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This website is preserved as an Archive for the NSF-funded
SPACE program (2003-2007).
Current resources in support of
Spatially Integrated Social Science
are now available at the following:

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www.spatial.ucsb.edu
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www.gispopsci.org
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www.teachspatial.org

SPACE Personnel

>> Executive Committee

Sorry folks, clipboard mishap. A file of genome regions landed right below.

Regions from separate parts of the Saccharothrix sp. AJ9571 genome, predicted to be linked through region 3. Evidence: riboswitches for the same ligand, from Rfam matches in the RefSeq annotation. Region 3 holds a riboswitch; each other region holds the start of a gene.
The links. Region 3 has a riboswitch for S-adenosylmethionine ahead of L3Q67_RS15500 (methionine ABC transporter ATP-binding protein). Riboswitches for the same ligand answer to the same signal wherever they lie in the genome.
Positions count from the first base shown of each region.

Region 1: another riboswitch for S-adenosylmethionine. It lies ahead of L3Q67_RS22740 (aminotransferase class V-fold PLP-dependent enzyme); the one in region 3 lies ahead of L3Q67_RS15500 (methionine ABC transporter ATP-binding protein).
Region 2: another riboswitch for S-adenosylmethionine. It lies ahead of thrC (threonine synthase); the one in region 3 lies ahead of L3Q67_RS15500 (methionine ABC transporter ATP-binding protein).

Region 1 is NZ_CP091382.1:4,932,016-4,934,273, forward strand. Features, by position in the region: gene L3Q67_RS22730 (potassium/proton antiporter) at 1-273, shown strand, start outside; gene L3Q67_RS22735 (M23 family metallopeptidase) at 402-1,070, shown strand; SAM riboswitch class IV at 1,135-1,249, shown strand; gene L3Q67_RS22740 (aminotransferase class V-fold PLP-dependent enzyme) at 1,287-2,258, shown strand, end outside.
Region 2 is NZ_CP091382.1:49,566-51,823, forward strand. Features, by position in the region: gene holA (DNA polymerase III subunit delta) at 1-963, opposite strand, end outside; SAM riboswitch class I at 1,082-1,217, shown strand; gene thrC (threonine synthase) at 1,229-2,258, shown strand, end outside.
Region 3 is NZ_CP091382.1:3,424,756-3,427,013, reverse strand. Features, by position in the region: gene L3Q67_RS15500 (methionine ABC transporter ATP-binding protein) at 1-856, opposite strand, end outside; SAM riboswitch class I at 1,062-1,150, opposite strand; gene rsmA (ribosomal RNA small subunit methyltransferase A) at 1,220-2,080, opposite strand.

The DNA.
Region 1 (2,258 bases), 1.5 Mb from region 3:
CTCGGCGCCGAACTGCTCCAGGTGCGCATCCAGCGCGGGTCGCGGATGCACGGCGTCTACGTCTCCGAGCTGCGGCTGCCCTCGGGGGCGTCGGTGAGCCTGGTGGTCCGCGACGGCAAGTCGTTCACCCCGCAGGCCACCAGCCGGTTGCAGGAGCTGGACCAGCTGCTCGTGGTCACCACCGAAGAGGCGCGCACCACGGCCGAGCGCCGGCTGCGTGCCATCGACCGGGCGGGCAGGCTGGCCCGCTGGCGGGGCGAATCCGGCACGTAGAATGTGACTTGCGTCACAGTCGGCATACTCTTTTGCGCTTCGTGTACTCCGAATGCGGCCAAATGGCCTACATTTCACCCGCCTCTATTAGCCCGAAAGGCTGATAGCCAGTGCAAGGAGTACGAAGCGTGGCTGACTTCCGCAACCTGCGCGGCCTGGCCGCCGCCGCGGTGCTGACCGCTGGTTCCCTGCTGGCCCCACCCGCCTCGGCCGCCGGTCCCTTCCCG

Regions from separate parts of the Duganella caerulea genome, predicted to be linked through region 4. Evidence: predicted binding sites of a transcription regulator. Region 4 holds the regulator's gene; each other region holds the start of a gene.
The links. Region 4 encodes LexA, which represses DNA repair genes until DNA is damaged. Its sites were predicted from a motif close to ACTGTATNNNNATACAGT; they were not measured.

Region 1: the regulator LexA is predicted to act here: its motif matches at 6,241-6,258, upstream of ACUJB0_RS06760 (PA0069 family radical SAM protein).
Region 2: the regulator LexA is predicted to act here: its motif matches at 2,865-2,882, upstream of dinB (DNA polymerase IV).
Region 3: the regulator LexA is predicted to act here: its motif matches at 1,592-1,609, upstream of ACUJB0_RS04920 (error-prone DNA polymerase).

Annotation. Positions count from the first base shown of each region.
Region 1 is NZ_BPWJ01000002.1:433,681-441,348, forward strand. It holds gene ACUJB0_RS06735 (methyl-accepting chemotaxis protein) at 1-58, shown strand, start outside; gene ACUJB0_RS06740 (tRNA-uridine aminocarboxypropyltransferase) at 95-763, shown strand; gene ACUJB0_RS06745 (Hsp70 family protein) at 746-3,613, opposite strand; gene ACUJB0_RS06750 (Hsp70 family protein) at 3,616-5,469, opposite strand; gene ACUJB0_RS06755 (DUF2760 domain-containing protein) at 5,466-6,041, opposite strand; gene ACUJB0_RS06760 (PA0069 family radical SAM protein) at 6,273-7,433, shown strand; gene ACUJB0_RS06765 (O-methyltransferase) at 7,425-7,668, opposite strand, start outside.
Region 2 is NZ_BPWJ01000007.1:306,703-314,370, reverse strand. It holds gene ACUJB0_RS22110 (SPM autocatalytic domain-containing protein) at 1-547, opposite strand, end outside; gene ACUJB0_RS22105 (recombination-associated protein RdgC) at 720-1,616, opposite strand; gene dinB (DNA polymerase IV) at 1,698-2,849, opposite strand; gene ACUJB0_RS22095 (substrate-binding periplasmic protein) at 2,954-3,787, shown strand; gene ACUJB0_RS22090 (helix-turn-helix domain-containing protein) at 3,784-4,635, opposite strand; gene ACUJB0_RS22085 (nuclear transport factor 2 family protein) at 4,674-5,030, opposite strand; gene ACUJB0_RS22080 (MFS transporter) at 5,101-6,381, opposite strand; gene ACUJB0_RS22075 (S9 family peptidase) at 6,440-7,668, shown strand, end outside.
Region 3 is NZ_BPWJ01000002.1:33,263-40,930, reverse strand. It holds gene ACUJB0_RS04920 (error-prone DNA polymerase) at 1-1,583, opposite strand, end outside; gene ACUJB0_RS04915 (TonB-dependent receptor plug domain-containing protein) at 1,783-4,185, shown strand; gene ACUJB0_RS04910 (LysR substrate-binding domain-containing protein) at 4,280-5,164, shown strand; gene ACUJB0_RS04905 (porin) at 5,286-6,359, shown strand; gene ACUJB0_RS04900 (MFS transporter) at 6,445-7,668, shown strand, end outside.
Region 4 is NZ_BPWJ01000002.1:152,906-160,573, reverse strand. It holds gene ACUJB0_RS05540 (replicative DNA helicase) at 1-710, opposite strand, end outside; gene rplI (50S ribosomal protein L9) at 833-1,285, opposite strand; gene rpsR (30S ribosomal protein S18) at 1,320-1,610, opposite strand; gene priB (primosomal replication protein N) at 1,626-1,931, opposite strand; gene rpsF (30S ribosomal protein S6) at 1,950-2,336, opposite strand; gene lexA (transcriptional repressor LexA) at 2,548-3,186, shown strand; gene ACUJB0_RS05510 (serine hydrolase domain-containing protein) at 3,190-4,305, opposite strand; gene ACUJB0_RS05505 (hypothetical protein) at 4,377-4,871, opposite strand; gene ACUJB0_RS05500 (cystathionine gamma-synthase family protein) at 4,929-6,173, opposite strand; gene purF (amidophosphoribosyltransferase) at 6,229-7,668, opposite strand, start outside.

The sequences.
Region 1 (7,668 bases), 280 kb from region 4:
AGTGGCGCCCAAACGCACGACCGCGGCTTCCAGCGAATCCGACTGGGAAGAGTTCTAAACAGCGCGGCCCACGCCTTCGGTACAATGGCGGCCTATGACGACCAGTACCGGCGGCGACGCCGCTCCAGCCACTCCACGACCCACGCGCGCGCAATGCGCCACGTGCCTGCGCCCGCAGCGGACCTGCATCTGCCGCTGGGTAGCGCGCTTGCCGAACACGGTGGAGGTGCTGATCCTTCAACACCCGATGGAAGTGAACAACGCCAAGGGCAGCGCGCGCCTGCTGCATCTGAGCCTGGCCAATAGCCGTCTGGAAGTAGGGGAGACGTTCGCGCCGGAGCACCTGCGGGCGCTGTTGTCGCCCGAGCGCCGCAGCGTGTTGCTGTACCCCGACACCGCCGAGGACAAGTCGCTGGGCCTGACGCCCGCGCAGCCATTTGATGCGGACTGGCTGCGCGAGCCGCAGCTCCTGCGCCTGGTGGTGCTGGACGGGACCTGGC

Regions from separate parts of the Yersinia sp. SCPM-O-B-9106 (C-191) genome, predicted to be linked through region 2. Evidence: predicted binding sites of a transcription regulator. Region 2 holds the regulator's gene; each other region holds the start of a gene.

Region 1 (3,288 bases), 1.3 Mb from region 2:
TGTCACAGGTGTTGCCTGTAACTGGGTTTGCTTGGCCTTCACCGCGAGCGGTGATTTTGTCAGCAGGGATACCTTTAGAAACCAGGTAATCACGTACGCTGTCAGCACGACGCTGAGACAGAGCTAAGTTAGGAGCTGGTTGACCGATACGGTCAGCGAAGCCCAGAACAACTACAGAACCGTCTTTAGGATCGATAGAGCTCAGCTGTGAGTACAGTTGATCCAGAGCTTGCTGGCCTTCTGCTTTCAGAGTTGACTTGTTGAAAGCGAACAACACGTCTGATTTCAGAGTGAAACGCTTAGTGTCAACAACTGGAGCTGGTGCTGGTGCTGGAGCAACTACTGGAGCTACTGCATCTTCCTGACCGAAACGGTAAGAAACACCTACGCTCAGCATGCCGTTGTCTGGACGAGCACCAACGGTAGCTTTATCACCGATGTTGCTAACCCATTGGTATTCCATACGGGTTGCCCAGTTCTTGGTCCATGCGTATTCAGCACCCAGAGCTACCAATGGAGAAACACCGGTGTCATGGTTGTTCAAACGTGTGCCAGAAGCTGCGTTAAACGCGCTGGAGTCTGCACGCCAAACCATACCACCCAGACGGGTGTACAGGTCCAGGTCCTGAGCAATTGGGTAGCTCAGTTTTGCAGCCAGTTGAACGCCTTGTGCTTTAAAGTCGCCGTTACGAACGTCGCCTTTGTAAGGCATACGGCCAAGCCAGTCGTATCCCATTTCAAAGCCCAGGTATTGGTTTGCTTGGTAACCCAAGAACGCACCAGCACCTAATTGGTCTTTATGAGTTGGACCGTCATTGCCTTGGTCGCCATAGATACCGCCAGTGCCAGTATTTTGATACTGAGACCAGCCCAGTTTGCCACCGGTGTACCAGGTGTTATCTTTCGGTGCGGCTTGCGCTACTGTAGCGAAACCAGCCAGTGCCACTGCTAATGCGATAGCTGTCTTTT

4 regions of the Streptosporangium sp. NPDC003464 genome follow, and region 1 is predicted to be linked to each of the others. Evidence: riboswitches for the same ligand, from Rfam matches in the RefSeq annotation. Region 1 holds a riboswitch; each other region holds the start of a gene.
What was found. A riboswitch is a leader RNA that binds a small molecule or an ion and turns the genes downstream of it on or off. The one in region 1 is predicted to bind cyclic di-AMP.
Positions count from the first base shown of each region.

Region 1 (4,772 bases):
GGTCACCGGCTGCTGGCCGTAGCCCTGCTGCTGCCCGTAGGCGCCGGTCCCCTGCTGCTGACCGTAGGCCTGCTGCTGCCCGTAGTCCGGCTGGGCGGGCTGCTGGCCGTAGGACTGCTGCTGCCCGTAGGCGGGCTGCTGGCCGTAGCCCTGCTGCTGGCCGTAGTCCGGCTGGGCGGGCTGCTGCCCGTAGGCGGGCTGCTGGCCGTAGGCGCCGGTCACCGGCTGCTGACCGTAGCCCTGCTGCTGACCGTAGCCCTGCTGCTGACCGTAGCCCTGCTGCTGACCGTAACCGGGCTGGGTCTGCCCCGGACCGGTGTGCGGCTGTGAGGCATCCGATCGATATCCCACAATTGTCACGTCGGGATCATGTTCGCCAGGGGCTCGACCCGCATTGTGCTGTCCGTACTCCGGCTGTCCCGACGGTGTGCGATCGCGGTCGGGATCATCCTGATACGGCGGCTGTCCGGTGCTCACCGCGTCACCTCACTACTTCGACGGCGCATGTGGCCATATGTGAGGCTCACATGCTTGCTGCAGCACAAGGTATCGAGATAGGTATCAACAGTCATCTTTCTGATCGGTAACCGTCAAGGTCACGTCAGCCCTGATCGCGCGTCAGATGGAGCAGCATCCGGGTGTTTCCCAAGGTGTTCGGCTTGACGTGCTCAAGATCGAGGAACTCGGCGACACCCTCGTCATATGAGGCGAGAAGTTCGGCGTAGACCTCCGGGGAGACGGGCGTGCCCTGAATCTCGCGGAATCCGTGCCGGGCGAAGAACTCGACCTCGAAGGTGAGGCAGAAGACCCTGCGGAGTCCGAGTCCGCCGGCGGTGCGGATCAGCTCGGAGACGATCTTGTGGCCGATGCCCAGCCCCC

Donald Janelle (Principal Investigator) is a Research Professor at the University of California Santa Barbara, and is Program Director of the Center for Spatially Integrated Social Science (www.csiss.org). CSISS is funded by the National Science Foundation to develop research infrastructure, with a primary focus to assist in the dissemination of spatial thinking and spatial technologies for research across the social sciences. He served previously as Chair of the Department of Geography and as Assistant Vice Provost at the University of Western Ontario. He is a former editor of The Canadian Geographer. His research focuses on temporal patterns of spatial behavior in cities, the social implications of transportation, telecommunication and information technologies, and the development of urban-regional spatial systems. He co-edited with David Hodge Information, Place, and Cyberspace. Issues in Accessibility (Springer-Verlag, 2000) and is a recipient of the Edward L. Ullman Award for Career Contributions to Transportation Geography from the Association of American Geographers.